By Elaine Owen, Editor
Georgia legislators returned to Atlanta on last week (Jan. 14), to convene the new General Assembly, and for the first time in more than eight years, the state has a new governor, lieutenant governor, secretary of state and other top elected and appointed leaders. Though Democrats gained 13 legislative seats in the 2018 elections, mainly due to GOP retirements, Republicans still hold large majorities in both the House and Senate. The GOP also controls every statewide elected office.
Several controversial issues will face newly elected Gov. Brian Kemp, Lt. Gov. Geoff Duncan, Secretary of State Brad Raffensperger and other legislative leaders, not the least of which Georgia’s transition from electronic to paper ballots.
After an historically close gubernatorial election marred by Democrats’ allegations of voter suppression and fraud, Raffensperger will be charged with overseeing updates to the state’s 20-year-old voting system.
Kemp will introduce his first budget as governor in the session’s opening days. Adopting a budget is the legislature’s only real constitutional obligation, but that’s never stopped them from delving into other issues. Other issues on lawmakers’ agendas:
One of outgoing Gov. Nathan Deal’s signature legacies was tax incentives for Georgia’s film and entertainment industry, which turned the state’s film and production business into a billion-dollar industry. On the campaign trail, Kemp touted his support for adopting religious freedom legislation that mirrors federal law.
Longer school summers
A state Senate committee is recommending longer summers for Georgia students. For several years, tourism and business interests under the Gold Dome have been trying to lengthen summers. Recently, a Senate committee recommended starting school a week to 10 days before the first Monday in September and end school around June 1, creating a three-month summer break. The recommendation comes among the never-ending debate among educational leaders about how to improve the state’s continuously poor overall education rankings. In 2018, a WalletHub ranking found Georgia in the bottom half of the nation’s most educated states.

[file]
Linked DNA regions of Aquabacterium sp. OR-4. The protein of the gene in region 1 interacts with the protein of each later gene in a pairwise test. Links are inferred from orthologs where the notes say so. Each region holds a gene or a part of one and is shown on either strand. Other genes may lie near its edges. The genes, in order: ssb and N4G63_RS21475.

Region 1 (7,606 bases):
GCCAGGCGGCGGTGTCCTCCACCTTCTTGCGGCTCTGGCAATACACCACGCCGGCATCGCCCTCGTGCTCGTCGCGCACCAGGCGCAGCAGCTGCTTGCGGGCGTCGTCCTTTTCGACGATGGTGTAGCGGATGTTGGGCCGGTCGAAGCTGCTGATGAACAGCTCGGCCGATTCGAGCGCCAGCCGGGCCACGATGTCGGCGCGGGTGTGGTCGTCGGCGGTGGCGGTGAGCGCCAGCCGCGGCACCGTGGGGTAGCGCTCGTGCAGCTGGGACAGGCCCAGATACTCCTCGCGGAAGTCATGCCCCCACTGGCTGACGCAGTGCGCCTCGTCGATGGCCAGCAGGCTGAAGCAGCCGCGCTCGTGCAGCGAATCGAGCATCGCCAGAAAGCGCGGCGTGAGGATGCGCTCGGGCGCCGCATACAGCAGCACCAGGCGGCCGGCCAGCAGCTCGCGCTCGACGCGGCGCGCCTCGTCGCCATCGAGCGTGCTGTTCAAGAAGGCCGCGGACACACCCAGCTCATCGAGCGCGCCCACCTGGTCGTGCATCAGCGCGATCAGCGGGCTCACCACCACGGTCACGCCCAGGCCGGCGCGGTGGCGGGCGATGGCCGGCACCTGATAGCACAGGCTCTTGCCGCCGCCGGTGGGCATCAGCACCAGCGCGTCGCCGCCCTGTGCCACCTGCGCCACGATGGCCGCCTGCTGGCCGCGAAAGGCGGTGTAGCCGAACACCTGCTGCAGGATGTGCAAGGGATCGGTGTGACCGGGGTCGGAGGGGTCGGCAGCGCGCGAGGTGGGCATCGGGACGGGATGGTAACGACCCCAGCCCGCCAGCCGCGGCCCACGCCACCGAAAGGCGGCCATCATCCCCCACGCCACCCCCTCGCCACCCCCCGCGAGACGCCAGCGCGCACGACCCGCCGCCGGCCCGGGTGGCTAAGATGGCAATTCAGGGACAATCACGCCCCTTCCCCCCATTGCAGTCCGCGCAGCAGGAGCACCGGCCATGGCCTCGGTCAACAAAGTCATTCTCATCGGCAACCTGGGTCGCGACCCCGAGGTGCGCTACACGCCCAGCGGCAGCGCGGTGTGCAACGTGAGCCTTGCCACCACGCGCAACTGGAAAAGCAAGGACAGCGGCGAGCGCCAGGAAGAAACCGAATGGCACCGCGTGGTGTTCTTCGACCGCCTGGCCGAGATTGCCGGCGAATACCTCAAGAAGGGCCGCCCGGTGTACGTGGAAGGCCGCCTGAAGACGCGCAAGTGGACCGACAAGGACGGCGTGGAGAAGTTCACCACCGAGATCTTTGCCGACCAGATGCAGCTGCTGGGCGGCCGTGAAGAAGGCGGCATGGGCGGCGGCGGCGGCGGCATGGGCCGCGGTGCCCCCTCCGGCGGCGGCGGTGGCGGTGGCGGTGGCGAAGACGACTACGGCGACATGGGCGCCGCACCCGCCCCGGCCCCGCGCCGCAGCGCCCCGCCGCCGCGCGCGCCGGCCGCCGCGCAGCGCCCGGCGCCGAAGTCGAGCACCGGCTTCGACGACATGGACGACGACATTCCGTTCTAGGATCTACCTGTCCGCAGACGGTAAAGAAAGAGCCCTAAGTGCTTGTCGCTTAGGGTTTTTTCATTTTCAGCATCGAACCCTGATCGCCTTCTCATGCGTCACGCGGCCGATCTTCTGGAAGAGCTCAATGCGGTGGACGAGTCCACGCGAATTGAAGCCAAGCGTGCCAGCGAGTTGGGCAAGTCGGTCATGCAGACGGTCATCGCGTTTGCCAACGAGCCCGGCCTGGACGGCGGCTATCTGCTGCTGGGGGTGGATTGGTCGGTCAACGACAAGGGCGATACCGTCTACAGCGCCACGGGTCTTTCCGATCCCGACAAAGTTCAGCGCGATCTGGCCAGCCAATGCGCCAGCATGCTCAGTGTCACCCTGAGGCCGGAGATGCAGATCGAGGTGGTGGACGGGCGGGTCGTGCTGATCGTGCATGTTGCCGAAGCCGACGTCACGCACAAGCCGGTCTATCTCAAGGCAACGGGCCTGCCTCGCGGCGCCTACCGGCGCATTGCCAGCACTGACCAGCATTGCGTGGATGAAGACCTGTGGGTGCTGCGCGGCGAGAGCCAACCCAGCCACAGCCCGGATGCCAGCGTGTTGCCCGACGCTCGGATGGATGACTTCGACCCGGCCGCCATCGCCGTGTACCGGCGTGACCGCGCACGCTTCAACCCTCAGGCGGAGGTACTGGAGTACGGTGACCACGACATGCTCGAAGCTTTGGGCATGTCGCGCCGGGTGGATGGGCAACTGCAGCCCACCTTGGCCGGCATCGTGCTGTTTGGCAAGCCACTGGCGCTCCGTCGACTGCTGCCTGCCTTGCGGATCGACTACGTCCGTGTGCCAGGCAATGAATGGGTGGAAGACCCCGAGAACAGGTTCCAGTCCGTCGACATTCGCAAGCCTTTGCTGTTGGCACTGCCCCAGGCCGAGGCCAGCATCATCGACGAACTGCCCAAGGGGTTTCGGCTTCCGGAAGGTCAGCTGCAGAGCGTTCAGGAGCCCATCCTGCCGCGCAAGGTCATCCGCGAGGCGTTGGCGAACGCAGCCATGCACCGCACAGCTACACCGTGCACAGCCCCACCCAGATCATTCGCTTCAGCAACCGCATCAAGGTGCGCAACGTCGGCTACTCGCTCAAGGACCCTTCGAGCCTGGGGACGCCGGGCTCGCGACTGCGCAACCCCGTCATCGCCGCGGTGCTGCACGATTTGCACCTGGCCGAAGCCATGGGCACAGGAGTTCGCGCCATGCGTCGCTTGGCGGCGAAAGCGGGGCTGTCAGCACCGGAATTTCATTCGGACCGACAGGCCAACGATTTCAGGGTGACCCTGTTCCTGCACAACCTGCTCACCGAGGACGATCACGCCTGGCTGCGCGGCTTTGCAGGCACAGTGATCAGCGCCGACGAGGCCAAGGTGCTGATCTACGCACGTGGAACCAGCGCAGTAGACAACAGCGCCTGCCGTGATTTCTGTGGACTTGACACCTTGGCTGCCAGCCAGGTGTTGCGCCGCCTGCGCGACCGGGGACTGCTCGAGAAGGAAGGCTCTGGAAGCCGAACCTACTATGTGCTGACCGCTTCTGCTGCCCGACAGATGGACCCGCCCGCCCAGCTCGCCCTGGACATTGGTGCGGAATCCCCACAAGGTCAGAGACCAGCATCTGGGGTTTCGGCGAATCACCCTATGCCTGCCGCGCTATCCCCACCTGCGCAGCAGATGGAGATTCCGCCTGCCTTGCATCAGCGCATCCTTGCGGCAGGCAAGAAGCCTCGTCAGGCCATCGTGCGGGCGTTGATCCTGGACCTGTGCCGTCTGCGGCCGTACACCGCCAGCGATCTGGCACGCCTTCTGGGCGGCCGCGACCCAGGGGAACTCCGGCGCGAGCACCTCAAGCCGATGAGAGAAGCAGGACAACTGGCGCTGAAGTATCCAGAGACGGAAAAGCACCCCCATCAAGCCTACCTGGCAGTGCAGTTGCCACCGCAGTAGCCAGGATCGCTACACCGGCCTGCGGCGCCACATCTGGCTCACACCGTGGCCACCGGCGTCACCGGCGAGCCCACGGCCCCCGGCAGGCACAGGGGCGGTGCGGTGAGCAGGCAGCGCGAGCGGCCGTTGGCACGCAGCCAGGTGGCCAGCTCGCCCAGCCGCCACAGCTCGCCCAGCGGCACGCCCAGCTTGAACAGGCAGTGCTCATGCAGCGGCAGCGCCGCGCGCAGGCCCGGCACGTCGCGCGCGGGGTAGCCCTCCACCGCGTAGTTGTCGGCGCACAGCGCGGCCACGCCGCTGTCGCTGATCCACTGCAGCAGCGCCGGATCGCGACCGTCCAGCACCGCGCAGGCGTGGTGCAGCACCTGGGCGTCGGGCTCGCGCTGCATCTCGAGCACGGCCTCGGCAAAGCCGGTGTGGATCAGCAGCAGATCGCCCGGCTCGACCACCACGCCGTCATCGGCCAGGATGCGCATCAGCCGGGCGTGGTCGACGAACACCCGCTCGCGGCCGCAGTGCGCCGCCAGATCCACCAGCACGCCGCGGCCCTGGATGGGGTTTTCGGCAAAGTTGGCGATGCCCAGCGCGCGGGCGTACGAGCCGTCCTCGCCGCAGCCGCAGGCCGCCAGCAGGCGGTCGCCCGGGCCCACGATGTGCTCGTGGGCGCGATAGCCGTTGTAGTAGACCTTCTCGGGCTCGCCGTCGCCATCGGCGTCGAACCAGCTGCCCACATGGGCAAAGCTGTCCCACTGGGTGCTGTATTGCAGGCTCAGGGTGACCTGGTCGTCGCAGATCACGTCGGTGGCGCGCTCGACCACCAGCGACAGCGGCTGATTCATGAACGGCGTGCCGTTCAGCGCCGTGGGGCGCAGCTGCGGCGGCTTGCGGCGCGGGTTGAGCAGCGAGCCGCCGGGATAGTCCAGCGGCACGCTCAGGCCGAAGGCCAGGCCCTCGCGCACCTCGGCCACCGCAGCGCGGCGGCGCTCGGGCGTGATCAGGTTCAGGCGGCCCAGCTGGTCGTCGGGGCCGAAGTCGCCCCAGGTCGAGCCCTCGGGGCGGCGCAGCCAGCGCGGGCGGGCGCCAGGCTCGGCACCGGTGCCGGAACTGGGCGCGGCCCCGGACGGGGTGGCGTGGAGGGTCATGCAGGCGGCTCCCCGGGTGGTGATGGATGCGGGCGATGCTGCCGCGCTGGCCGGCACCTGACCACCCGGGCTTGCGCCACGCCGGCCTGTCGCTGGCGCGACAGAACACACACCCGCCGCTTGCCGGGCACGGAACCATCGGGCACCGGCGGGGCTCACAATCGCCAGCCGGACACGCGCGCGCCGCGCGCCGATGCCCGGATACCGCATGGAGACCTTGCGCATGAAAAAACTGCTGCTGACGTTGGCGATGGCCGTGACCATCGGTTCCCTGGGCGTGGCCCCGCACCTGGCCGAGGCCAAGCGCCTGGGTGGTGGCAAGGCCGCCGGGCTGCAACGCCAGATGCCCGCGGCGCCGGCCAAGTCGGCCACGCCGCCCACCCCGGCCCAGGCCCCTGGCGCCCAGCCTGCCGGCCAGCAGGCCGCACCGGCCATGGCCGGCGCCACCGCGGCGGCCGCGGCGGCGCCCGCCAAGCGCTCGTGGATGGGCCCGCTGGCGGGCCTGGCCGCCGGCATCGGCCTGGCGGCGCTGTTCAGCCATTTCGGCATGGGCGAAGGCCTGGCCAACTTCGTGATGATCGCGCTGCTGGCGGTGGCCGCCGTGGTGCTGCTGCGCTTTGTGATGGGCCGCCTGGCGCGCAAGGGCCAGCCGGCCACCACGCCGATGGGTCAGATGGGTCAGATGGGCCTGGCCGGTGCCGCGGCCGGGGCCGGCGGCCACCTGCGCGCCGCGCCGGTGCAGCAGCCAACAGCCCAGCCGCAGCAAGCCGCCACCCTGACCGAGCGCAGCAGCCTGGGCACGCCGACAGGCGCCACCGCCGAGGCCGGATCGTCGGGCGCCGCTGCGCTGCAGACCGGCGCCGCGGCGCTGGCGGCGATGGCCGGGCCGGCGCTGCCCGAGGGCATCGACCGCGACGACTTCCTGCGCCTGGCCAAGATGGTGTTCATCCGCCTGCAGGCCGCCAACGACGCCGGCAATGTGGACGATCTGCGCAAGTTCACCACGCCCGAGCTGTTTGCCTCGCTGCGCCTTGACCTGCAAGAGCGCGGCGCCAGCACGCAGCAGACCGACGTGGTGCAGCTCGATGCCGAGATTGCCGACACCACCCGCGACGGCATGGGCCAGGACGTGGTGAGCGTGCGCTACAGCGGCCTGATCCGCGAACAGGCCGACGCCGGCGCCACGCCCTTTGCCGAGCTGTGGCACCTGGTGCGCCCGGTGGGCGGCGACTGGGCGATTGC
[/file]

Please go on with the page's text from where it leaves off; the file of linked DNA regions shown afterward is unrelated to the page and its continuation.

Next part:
Once a forbidden topic, legislators in recent sessions have loosened the restrictions on cannabis oil for medical purposes. In 2019, lawmakers could decide whether to allow medical marijuana to be grown in Georgia, thus licensing growers, manufacturers and dispensaries.
President Donald Trump’s school safety commission issued a report laying out suggestions to improve safety in American schools. The Georgia Senate School Safety Study Committee also released a set of recommendations in November.
On the campaign trail, Kemp mentioned a possible state income tax break for veterans. With just a few weeks as governor, veterans are waiting to see what Kemp will do.
Stopping sex trafficking is another initiative Kemp was passionate about. At a recent event in Atlanta, Kemp said, “Georgians need to know that I will be working every day on the law enforcement side of that. Public safety reform, this is all driven by greed and money and it’s being driven by criminal elements, illegal drug cartels, organized crime, and they’re getting street gangs to pedal their wares. Whether it’s our children they are selling for sex, drugs, opioids, Fentanyl, whatever it is. They need to know that it’s time for them to leave. Because if they don’t, we’re comin’ after ‘em. That is gonna absolutely be a priority of mine.”